Fractals/kf-extras

From Wikibooks, open books for an open world
Jump to navigation Jump to search

kf-extras: c programs by Claude Heiland-Allen for



install[edit | edit source]

Programs[edit | edit source]

Exemap: convert sequence of flat zoom images to the final location into an exponential map (unwrapped into log-polar coordinates)

  • one long image
  • side- by -side tiling
expmap n < x.txt > x.pgm    # exponential map (log polar) with pseudo-de colour x.txt lists kfb files one per line, in order n is number of kfb files listed in x.txt
histogram d < x.kfb > x.pgm # histogram equalize (sort and search, O(N log N)) , d is density >= 1.0, affects the brightness curve
kfbtommit < x.kfb > x.mmit  # convert to Mandel Machine iteration data format
pseudo-de < x.kfb > x.pgm   # pseudo distance estimate colouring
rainbow < x.kfb > x.ppm     # rainbow based on slope direction, plus pseudo-de
resize w h < x.kfb > x.kfb  # resize to new (w,h) using bi-cubic interpolation
stretch < x.kfb > x.pgm     # simple iteration count stretching

Scripts included ('bash' shell and common linux utilities required):

kfbtoogv.sh s work tmp      

automatic movie maker with sound generation. Here

  • s is desired movie length in seconds
  • work is absolute path to dir containing
  • *.kfb; tmp is absolute path to dir for output

it checks for the less-common programs it needs

examples[edit | edit source]

first[edit | edit source]

description[edit | edit source]

"How it works isn't too complex (most of the effort I put into making it stream data so it doesn't run out of memory for huge zoom sequences). The key loop that converts the flat image into a log-polar image runs like this:"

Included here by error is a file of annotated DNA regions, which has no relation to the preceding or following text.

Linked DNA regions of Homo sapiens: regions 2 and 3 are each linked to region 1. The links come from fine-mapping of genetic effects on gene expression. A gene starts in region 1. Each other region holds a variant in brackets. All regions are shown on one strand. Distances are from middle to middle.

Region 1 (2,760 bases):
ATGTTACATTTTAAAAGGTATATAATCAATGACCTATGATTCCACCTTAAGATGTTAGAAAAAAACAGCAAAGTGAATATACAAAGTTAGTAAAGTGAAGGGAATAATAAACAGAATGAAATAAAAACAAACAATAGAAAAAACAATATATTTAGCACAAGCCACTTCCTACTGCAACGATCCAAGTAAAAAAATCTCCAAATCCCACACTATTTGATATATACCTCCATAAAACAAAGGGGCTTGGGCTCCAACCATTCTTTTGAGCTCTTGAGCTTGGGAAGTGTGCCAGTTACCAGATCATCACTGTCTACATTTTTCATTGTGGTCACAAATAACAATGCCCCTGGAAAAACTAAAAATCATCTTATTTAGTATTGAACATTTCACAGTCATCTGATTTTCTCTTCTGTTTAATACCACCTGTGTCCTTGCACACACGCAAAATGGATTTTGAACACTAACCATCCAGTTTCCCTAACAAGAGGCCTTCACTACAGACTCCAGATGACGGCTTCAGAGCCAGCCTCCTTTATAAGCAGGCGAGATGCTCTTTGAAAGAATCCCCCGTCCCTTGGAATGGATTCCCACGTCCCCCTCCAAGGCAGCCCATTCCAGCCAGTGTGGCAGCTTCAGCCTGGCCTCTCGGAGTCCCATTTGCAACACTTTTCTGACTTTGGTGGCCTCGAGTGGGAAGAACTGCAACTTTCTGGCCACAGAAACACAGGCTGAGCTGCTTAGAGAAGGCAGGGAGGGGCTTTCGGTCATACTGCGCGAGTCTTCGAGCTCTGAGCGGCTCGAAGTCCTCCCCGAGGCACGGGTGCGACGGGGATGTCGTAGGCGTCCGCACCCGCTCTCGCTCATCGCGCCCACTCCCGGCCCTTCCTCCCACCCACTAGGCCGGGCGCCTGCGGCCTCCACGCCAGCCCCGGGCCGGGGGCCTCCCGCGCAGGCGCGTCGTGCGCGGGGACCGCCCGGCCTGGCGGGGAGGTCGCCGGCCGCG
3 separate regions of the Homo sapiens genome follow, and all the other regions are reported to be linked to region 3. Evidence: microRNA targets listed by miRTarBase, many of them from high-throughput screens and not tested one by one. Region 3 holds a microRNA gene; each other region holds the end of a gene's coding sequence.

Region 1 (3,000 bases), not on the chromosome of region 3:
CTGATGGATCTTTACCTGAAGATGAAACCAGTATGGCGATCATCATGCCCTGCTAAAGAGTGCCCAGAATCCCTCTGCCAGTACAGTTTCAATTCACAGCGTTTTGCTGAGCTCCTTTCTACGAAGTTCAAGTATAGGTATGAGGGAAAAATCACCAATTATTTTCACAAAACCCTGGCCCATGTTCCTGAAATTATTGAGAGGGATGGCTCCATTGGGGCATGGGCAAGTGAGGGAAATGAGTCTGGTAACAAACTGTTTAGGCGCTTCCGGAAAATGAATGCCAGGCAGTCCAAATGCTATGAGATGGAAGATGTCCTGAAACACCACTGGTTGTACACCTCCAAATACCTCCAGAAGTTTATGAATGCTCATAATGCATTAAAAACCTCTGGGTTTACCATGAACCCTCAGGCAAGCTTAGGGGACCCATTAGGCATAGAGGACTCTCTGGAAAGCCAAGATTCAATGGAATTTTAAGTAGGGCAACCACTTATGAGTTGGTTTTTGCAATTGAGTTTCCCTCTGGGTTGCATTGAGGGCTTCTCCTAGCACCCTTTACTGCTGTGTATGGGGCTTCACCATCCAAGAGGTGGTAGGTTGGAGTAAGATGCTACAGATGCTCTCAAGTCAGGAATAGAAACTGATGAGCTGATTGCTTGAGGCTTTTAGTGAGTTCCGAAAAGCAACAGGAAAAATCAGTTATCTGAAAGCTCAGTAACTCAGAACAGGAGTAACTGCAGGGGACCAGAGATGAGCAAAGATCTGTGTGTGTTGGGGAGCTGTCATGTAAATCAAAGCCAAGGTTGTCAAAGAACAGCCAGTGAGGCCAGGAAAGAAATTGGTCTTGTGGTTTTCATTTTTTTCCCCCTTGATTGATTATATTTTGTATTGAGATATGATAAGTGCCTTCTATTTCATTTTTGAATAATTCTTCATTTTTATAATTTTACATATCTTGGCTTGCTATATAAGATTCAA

#pragma omp parallel for
  for (int k = 0; k < expmap->circumference; ++k) {
    double r = pow(0.5, 1.0 - expmap->row / (double) expmap->radius);
    double t = 2 * pi * k / (double) expmap->circumference;
    double i = r * cos(t) * expmap->height / 2.0 + expmap->width / 2.0;
    double j = r * sin(t) * expmap->height / 2.0 + expmap->height / 2.0;
    row[k] = kfb_get_nearest(expmap->kfb, i, j);
  }
  expmap->row++;
"Here width and height refer to the flat image, while circumference is the width of the output strip, and radius is the height of each section (one section is generated for each input file). The expmap->row variable is a counter that loops through concentric circles in the flat image, and there's some relatively simple maths to calculate the radius and angle for each point on the circle. Calculating the circumference and radius parameters is a bit more involved, here's the bit of code that does that with a few inline comments:"

 
    expmap->circumference = expmap->height * pi / 2;
    // 0.5 ^ (1 - 1 / radius) - 0.5 = |(0.5, 0)-(0.5*cos(t), 0.5*sin(t))|
    //    where t = 2 * pi / circumference
    double t = 2 * pi / expmap->circumference;
    double dx = 0.5 - 0.5 * cos(t);
    double dy = 0.5 * sin(t);
    double d = sqrt(dx * dx + dy * dy);
    // (1 - 1 / radius) log 0.5 = log (d + 0.5)
    // 1 - 1 / radius = log (d + 0.5) / log 0.5
    // 1 / radius = 1 - log (d + 0.5) / log 0.5
    expmap->radius = 1.0 / (1.0 - log(d + 0.5) / log(0.5));
The idea behind the maths is that ideally we want a uniform pixel aspect ratio, with pixels as square as possible. There's probably a neater and more direct way of calculating this, but I got it working so stopped looking for a better solution. 
Then the main loop steps through one row at a time (loading successive kfb files as necessary), keeping the previous row around to do the pseudo-de colouring I described in the previous blog post.

key words[edit | edit source]

  • flat image = image in linear-linear scale ( normal Cartesian coordinate) = standard flat view of part of the Mandelbrot set
  • log-polar image ( expmap )

References[edit | edit source]